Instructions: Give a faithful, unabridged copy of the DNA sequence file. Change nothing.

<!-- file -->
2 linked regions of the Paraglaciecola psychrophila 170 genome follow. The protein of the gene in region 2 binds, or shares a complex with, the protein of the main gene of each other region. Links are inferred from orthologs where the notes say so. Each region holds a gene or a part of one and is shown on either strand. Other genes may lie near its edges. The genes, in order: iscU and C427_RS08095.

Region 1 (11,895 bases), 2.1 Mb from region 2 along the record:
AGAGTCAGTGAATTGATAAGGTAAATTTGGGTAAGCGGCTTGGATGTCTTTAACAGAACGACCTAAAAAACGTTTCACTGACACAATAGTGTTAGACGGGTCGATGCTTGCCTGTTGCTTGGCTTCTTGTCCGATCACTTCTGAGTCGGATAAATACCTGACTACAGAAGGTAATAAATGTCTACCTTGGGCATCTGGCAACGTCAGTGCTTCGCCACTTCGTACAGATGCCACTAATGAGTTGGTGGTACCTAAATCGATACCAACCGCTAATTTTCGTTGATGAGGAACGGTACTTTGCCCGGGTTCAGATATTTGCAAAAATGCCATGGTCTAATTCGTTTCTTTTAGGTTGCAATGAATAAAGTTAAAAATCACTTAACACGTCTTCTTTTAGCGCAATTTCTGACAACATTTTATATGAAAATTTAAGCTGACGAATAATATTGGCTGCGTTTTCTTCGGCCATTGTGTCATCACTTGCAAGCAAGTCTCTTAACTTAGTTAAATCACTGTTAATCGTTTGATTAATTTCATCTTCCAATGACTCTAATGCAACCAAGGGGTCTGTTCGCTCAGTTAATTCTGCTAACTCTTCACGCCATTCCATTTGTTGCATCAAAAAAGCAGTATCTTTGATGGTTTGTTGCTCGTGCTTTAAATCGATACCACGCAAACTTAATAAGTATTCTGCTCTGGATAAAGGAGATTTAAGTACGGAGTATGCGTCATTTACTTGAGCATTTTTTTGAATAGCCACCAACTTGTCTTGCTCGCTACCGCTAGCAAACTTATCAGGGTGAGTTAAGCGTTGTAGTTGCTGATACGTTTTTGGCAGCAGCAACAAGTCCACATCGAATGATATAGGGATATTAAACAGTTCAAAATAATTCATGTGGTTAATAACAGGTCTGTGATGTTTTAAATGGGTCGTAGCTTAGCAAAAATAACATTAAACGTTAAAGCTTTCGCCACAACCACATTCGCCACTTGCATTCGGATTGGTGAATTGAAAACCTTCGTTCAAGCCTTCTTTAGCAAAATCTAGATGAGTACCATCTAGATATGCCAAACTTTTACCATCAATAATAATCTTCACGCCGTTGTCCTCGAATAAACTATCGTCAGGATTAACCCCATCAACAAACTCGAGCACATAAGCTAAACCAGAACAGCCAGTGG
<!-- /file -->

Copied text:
2 linked regions of the Paraglaciecola psychrophila 170 genome follow. The protein of the gene in region 2 binds, or shares a complex with, the protein of the main gene of each other region. Links are inferred from orthologs where the notes say so. Each region holds a gene or a part of one and is shown on either strand. Other genes may lie near its edges. The genes, in order: iscU and C427_RS08095.

Region 1 (11,895 bases), 2.1 Mb from region 2 along the record:
AGAGTCAGTGAATTGATAAGGTAAATTTGGGTAAGCGGCTTGGATGTCTTTAACAGAACGACCTAAAAAACGTTTCACTGACACAATAGTGTTAGACGGGTCGATGCTTGCCTGTTGCTTGGCTTCTTGTCCGATCACTTCTGAGTCGGATAAATACCTGACTACAGAAGGTAATAAATGTCTACCTTGGGCATCTGGCAACGTCAGTGCTTCGCCACTTCGTACAGATGCCACTAATGAGTTGGTGGTACCTAAATCGATACCAACCGCTAATTTTCGTTGATGAGGAACGGTACTTTGCCCGGGTTCAGATATTTGCAAAAATGCCATGGTCTAATTCGTTTCTTTTAGGTTGCAATGAATAAAGTTAAAAATCACTTAACACGTCTTCTTTTAGCGCAATTTCTGACAACATTTTATATGAAAATTTAAGCTGACGAATAATATTGGCTGCGTTTTCTTCGGCCATTGTGTCATCACTTGCAAGCAAGTCTCTTAACTTAGTTAAATCACTGTTAATCGTTTGATTAATTTCATCTTCCAATGACTCTAATGCAACCAAGGGGTCTGTTCGCTCAGTTAATTCTGCTAACTCTTCACGCCATTCCATTTGTTGCATCAAAAAAGCAGTATCTTTGATGGTTTGTTGCTCGTGCTTTAAATCGATACCACGCAAACTTAATAAGTATTCTGCTCTGGATAAAGGAGATTTAAGTACGGAGTATGCGTCATTTACTTGAGCATTTTTTTGAATAGCCACCAACTTGTCTTGCTCGCTACCGCTAGCAAACTTATCAGGGTGAGTTAAGCGTTGTAGTTGCTGATACGTTTTTGGCAGCAGCAACAAGTCCACATCGAATGATATAGGGATATTAAACAGTTCAAAATAATTCATGTGGTTAATAACAGGTCTGTGATGTTTTAAATGGGTCGTAGCTTAGCAAAAATAACATTAAACGTTAAAGCTTTCGCCACAACCACATTCGCCACTTGCATTCGGATTGGTGAATTGAAAACCTTCGTTCAAGCCTTCTTTAGCAAAATCTAGATGAGTACCATCTAGATATGCCAAACTTTTACCATCAATAATAATCTTCACGCCGTTGTCCTCGAATAAACTATCGTCAGGATTAACCCCATCAACAAACTCGAGCACATAAGCTAAACCAGAACAGCCAGTGG